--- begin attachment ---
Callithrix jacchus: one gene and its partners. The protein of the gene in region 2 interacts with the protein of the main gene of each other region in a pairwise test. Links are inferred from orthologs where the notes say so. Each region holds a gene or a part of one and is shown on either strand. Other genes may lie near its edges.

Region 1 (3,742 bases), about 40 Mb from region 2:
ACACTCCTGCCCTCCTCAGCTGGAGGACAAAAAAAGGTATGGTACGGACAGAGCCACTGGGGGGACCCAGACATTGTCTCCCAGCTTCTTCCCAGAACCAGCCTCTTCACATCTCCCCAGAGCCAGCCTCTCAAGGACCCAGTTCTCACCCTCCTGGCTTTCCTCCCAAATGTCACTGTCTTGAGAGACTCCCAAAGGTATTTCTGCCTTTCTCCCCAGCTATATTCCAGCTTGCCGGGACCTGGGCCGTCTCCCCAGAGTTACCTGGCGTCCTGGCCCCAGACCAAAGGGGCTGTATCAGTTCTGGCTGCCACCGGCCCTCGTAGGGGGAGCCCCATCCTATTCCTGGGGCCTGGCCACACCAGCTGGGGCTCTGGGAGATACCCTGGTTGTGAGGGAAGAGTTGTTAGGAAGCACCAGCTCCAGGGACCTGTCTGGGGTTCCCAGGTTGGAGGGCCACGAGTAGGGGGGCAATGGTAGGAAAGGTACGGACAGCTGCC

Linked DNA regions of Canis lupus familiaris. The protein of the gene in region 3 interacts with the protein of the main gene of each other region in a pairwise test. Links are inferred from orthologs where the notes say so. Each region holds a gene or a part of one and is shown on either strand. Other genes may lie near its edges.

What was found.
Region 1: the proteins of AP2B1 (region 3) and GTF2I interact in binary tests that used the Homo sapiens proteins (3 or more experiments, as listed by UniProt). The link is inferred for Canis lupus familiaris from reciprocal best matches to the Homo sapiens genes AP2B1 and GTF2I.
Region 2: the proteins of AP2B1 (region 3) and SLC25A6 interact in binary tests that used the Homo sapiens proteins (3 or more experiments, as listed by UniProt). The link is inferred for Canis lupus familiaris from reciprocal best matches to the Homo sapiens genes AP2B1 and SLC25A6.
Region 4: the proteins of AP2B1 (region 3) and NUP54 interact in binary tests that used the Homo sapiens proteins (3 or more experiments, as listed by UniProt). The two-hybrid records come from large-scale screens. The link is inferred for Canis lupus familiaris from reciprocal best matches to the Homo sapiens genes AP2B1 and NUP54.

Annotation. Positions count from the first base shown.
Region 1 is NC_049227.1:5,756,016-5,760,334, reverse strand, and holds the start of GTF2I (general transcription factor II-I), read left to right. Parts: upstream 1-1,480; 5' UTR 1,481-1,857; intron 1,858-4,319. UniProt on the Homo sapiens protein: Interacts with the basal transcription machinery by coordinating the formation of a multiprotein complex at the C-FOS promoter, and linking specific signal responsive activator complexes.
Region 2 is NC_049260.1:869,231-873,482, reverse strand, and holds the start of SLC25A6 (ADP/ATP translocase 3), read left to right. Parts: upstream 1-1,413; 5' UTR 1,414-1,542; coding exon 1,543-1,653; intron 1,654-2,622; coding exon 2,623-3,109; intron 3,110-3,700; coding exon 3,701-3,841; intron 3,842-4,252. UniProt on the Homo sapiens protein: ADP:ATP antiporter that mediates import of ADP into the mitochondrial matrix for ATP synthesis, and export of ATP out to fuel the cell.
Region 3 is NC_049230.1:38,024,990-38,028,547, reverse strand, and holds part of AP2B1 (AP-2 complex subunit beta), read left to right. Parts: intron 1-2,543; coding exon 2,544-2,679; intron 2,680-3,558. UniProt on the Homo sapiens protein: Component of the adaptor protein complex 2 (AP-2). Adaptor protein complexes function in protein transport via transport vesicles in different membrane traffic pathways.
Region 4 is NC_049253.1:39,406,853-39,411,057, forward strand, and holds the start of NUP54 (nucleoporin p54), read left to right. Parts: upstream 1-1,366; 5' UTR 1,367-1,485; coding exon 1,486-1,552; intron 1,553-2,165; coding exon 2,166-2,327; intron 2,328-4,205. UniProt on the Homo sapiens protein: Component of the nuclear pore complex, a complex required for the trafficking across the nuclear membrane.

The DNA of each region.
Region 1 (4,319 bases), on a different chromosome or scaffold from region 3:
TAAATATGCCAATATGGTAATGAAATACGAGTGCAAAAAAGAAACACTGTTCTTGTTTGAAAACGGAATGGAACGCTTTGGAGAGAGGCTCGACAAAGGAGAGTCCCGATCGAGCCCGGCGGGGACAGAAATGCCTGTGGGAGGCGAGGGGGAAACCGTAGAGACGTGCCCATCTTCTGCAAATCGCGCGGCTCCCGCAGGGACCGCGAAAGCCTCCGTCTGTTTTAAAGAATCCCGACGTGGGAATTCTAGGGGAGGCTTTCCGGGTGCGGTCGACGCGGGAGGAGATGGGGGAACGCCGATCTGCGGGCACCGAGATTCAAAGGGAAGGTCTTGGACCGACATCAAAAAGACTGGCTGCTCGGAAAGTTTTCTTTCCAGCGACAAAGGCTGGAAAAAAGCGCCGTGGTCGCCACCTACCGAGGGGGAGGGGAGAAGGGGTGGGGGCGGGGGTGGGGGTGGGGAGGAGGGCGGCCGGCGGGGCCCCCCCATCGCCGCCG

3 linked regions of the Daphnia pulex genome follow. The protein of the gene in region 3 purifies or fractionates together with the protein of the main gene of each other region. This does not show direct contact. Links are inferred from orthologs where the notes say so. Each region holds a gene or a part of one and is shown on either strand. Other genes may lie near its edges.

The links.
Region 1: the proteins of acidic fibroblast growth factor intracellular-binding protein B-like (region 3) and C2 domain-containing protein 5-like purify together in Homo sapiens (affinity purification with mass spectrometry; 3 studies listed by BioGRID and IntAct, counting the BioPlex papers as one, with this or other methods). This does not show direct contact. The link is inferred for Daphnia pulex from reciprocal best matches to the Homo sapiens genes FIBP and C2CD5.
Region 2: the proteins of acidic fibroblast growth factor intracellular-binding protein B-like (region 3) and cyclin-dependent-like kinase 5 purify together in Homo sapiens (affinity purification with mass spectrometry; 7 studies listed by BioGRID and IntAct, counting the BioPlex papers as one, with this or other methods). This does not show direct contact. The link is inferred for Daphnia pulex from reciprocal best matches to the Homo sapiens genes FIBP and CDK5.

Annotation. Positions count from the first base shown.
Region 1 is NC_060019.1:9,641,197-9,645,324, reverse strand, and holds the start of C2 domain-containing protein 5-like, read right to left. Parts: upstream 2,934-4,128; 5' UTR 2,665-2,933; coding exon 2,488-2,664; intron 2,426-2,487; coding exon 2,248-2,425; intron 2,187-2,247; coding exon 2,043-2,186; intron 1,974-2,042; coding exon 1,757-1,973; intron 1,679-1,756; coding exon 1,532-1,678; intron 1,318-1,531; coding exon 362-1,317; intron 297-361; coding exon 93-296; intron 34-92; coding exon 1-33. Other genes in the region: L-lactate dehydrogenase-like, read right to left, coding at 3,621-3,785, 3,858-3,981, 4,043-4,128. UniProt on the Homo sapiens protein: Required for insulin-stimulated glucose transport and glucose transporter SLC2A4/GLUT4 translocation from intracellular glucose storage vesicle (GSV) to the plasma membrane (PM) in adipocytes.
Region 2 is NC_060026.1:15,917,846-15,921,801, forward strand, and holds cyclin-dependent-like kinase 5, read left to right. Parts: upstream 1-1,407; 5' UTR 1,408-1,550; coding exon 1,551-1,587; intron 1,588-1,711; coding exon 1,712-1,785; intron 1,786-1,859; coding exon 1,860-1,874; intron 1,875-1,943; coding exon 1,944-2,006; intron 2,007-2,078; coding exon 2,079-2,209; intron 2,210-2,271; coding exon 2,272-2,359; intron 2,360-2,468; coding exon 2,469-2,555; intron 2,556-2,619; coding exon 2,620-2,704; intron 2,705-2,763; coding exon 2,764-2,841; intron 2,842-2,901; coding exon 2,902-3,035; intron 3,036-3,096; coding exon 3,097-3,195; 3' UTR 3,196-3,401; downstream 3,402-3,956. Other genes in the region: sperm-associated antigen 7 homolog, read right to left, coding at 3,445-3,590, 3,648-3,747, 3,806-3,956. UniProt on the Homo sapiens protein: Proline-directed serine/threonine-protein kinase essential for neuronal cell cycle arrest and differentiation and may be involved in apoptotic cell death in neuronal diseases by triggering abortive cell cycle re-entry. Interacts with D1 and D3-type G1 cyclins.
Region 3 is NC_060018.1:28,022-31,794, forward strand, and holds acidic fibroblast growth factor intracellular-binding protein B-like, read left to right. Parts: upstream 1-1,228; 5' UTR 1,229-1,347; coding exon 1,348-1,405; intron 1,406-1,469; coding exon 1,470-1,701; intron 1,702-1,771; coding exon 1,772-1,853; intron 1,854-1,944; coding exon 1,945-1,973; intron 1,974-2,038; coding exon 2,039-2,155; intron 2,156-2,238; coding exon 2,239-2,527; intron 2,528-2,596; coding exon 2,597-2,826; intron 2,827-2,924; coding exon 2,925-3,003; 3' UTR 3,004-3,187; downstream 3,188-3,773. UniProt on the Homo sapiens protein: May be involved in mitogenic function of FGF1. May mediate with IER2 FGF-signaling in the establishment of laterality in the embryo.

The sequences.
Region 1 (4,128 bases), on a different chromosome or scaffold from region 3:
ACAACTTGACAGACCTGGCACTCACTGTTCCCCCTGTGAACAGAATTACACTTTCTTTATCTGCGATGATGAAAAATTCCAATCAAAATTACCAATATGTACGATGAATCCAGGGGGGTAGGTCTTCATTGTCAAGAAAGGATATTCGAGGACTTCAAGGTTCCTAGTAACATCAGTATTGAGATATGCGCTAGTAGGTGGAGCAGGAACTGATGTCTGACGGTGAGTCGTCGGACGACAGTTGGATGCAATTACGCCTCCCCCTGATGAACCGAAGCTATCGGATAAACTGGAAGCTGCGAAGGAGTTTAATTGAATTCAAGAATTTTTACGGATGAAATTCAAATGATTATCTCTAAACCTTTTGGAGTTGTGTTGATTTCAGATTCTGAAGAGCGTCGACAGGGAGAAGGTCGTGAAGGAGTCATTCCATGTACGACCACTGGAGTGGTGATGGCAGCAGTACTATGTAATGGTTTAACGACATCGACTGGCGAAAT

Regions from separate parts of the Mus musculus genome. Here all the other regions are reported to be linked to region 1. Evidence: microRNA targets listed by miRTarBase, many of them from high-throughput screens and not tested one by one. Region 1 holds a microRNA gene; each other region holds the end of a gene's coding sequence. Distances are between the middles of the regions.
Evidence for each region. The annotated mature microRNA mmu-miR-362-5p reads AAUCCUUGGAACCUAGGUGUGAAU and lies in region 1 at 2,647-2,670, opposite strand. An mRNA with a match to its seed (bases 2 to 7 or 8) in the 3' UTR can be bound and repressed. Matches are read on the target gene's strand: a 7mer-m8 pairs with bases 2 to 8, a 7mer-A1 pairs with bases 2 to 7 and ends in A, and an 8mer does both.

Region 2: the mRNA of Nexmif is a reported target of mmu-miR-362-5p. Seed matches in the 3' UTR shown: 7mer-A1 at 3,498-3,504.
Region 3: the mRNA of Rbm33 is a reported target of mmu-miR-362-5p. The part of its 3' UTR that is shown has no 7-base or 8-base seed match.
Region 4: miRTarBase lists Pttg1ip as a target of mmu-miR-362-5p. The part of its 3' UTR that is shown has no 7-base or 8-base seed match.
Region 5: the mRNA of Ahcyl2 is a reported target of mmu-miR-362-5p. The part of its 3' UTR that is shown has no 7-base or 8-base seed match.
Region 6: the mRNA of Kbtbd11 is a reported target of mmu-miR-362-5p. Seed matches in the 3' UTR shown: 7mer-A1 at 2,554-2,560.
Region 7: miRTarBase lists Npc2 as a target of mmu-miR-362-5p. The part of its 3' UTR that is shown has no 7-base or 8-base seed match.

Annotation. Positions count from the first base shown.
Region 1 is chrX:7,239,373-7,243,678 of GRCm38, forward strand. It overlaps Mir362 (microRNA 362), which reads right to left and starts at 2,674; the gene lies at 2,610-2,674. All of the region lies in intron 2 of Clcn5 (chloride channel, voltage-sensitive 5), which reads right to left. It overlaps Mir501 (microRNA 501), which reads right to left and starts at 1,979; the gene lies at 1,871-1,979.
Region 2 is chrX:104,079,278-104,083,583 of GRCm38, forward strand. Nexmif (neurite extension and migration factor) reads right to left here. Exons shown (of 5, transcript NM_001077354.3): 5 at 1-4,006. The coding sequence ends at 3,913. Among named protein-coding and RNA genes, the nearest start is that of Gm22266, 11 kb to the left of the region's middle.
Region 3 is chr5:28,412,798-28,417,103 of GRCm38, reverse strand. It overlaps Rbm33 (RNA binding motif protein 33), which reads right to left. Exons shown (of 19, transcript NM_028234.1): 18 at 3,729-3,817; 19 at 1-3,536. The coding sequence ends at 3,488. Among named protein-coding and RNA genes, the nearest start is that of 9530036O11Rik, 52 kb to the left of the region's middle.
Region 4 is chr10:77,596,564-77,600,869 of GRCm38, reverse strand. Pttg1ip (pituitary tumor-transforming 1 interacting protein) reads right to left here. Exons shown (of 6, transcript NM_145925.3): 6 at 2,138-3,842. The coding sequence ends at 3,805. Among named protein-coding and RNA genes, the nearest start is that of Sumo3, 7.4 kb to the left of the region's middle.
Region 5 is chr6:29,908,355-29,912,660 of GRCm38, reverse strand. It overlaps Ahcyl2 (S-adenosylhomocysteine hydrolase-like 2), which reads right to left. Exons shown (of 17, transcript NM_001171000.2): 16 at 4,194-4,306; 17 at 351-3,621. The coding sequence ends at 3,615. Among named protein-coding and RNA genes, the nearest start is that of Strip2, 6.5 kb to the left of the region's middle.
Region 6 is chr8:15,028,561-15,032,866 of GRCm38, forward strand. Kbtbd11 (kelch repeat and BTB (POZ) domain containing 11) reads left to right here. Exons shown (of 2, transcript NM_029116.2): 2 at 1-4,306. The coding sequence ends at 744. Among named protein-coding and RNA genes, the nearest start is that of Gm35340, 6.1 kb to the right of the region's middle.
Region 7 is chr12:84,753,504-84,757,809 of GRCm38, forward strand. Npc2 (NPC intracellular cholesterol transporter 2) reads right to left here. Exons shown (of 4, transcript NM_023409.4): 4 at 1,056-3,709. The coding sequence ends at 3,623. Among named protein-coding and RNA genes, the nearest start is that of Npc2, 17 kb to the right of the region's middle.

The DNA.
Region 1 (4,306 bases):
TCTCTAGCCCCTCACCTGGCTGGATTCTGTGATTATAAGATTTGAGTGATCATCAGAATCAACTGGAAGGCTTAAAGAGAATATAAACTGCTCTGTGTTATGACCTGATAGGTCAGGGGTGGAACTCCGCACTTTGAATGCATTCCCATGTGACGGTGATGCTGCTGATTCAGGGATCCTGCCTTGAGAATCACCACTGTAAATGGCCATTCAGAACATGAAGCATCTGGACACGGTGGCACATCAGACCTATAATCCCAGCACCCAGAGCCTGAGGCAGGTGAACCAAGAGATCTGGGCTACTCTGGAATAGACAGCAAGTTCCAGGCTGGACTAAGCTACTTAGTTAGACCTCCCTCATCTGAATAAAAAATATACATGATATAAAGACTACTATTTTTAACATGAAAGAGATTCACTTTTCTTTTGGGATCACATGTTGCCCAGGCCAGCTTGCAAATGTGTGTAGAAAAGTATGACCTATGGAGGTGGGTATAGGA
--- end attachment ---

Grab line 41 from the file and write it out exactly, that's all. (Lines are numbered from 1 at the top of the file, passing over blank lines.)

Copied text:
Region 5 is chr6:29,908,355-29,912,660 of GRCm38, reverse strand. It overlaps Ahcyl2 (S-adenosylhomocysteine hydrolase-like 2), which reads right to left. Exons shown (of 17, transcript NM_001171000.2): 16 at 4,194-4,306; 17 at 351-3,621. The coding sequence ends at 3,615. Among named protein-coding and RNA genes, the nearest start is that of Strip2, 6.5 kb to the left of the region's middle.